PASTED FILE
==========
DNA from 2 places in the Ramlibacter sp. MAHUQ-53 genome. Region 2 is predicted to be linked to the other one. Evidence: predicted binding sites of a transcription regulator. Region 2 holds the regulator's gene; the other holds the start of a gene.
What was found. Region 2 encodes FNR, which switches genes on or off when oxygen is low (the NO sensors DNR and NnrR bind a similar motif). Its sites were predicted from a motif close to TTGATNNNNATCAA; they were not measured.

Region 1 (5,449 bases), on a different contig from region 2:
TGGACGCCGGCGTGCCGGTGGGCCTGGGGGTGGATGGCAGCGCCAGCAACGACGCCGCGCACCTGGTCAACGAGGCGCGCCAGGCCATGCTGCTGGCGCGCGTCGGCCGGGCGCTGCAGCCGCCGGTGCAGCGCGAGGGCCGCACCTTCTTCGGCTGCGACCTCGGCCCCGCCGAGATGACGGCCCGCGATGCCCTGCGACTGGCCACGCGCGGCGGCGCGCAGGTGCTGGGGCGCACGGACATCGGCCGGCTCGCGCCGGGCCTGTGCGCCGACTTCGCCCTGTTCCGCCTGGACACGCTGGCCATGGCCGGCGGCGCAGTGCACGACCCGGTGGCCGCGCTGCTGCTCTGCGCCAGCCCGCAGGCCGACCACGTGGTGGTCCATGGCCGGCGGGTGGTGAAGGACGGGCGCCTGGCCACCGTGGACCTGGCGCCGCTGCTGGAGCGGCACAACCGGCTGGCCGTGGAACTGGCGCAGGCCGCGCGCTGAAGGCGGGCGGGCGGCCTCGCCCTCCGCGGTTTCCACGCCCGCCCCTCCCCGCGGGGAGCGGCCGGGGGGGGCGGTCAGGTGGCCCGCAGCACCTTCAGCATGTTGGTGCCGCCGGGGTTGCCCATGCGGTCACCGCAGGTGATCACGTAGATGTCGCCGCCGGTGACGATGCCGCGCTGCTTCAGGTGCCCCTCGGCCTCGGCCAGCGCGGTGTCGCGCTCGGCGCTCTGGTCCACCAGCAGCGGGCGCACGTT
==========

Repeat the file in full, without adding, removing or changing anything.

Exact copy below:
DNA from 2 places in the Ramlibacter sp. MAHUQ-53 genome. Region 2 is predicted to be linked to the other one. Evidence: predicted binding sites of a transcription regulator. Region 2 holds the regulator's gene; the other holds the start of a gene.
What was found. Region 2 encodes FNR, which switches genes on or off when oxygen is low (the NO sensors DNR and NnrR bind a similar motif). Its sites were predicted from a motif close to TTGATNNNNATCAA; they were not measured.

Region 1 (5,449 bases), on a different contig from region 2:
TGGACGCCGGCGTGCCGGTGGGCCTGGGGGTGGATGGCAGCGCCAGCAACGACGCCGCGCACCTGGTCAACGAGGCGCGCCAGGCCATGCTGCTGGCGCGCGTCGGCCGGGCGCTGCAGCCGCCGGTGCAGCGCGAGGGCCGCACCTTCTTCGGCTGCGACCTCGGCCCCGCCGAGATGACGGCCCGCGATGCCCTGCGACTGGCCACGCGCGGCGGCGCGCAGGTGCTGGGGCGCACGGACATCGGCCGGCTCGCGCCGGGCCTGTGCGCCGACTTCGCCCTGTTCCGCCTGGACACGCTGGCCATGGCCGGCGGCGCAGTGCACGACCCGGTGGCCGCGCTGCTGCTCTGCGCCAGCCCGCAGGCCGACCACGTGGTGGTCCATGGCCGGCGGGTGGTGAAGGACGGGCGCCTGGCCACCGTGGACCTGGCGCCGCTGCTGGAGCGGCACAACCGGCTGGCCGTGGAACTGGCGCAGGCCGCGCGCTGAAGGCGGGCGGGCGGCCTCGCCCTCCGCGGTTTCCACGCCCGCCCCTCCCCGCGGGGAGCGGCCGGGGGGGGCGGTCAGGTGGCCCGCAGCACCTTCAGCATGTTGGTGCCGCCGGGGTTGCCCATGCGGTCACCGCAGGTGATCACGTAGATGTCGCCGCCGGTGACGATGCCGCGCTGCTTCAGGTGCCCCTCGGCCTCGGCCAGCGCGGTGTCGCGCTCGGCGCTCTGGTCCACCAGCAGCGGGCGCACGTT